20 That Paetus died before 79 is suggested by his son's nomenclature as consul in that year as L. Junius Caesennius Paetus. Probably some Junius adopted him after his father's death, when he was already in his thirties. More significantly, Josephus, describing the events of 72–3 (BJ VII, 220 sq.), discusses Paetus' motives for attacking Antiochus and leaves the matter open: οὐ σφόδρα γὰρ τὸ σαφὲς ἠλέγχθη. As Josephus wrote these words within a year or two of the events, and certainly while Vespasian was still alive, he must mean that Paetus was no longer available to reveal the truth, even if he chose to do so. In general, the treatment of Paetus' behaviour by Josephus, as also in Tacitus' source for the Armenian campaigns (I assume that Corbulo's memoirs were not used directly for the Annals) hardly accords with the consideration due to a consular allied to the imperial house and still living. Nero may have been wise (or Tacitus may have credited him with foresight which he did not possess) when he greeted Paetus on his earlier return from the East with the remark: ‘ignoscere statim, ne tam promptus in pavorem longiore sollicitudine aegresceret’ (Ann. XV, 25, 7). It looks as if Paetus, after his aggressive attempt to make up for his former disgrace, and the resulting rebuke from Vespasian (Jos., BJ VII, 243), did precisely what Nero had feared, and died of it.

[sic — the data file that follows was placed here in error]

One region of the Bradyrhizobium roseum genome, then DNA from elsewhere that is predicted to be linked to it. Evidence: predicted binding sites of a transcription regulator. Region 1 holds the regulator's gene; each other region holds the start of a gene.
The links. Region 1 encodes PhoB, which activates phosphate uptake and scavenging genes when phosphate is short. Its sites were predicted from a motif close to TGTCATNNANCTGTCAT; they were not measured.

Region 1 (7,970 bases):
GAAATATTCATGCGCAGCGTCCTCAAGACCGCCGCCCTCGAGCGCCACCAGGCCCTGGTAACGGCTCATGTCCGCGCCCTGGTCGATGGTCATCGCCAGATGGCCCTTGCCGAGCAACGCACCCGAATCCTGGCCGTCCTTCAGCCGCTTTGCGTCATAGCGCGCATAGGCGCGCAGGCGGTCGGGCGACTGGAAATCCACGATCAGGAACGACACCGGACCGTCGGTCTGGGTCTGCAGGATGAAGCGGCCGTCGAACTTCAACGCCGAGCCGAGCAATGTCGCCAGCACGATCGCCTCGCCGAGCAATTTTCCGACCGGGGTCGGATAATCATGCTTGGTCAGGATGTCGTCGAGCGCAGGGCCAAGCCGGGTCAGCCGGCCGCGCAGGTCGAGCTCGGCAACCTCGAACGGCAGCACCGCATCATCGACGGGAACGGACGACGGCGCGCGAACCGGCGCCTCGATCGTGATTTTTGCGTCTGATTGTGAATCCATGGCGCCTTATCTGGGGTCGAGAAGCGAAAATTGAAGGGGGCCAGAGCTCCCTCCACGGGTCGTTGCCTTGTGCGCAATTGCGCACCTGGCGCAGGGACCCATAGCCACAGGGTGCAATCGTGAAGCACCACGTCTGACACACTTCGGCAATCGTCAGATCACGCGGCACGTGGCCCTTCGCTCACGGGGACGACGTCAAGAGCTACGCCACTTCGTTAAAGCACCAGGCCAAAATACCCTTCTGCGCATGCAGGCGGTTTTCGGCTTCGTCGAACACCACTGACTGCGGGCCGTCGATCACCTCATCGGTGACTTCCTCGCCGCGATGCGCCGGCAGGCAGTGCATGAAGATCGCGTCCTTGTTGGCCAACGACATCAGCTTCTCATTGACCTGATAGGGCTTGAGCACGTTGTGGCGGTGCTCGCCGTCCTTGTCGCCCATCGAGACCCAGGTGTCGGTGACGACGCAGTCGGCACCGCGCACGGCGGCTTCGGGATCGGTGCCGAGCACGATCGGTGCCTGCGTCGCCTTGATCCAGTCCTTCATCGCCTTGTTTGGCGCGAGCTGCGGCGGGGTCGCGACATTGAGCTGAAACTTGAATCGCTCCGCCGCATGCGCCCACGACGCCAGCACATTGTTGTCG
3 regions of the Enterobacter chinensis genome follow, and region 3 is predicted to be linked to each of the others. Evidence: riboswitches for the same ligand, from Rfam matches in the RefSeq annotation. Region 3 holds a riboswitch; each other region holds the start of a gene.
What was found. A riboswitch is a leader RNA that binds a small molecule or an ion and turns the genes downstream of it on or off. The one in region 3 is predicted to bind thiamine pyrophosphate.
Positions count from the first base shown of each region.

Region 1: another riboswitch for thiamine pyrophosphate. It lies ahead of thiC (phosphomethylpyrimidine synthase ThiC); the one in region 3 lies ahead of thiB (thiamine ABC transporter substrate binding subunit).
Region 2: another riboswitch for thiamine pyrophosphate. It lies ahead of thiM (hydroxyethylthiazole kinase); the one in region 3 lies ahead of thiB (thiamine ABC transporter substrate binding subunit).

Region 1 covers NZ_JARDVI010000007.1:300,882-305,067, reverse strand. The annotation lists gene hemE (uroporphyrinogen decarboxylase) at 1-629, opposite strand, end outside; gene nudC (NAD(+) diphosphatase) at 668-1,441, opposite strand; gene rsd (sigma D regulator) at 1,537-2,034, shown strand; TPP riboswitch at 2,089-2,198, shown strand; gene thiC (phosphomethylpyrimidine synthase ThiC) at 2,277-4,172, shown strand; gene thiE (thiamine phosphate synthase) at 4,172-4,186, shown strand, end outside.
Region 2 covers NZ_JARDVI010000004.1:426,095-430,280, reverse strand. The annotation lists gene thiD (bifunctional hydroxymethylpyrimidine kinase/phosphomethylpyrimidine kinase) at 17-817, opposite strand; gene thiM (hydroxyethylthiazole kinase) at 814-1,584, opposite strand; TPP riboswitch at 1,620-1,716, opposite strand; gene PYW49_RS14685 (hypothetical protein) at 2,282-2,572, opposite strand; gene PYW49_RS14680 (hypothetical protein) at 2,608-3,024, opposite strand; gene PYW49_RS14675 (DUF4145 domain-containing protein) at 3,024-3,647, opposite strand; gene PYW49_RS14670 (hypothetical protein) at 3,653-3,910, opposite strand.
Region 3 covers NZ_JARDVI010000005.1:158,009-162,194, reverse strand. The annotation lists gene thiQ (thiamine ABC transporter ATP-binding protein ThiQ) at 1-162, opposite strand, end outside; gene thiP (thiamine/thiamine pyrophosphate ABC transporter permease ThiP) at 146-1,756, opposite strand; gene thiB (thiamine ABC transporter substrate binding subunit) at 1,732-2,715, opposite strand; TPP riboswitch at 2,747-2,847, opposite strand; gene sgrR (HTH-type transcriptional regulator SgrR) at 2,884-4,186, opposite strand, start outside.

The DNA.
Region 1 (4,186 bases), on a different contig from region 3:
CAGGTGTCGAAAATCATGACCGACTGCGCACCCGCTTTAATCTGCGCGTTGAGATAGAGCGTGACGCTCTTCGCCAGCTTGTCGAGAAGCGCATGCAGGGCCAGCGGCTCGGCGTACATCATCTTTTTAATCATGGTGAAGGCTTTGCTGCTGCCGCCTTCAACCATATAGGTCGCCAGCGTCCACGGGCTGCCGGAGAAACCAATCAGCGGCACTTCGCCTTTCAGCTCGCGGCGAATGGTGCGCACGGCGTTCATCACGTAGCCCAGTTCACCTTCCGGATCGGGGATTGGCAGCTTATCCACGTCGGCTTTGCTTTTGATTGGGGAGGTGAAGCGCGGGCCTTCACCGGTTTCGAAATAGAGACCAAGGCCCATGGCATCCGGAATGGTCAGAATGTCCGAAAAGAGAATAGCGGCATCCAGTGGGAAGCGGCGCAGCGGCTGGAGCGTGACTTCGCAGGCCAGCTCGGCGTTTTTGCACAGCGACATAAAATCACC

21 In Britain, Vettius Bolanus was allowed to remain for a further year, until relieved by Petillius: he was certainly no threat to the regime, and was adequately honoured with the proconsulate of Asia about 75 (Stat., Silv. V, 2, 56 sq.; BM Cat. Ionia 272, no. 294, etc.; Sattmann in P-W VIII, A, 1857–8). The non-senatorial commands were in safe hands, Arrecinus Clemens being praetorian prefect, Julius Lupus prefect of Egypt (see n. 12).

22 cf. Syme in Rev. Ét. Anc. LVIII (1956), 236 ff. Pliny (NH IX, 26) tells the story of the dolphin at Hippo during Tampius' proconsulate as ‘intra hos annos’. Both Tampius and Vibius Crispus have to be fitted into the first four years of the reign, after the death of L. Piso early in 70. Vibius was curator aquarum 68–71 (Frontinus, Aq. 102), Tampius 73–4. Syme toys with the idea that Vibius combined both posts in 70/71 (although his health was poor in 69, as in Dio LXV, 2, 3); but it is a very awkward hypothesis that would also require Tampius to double his offices in 73. Clearly Tampius is in Africa 70–71, Vibius 71–2, perhaps longer.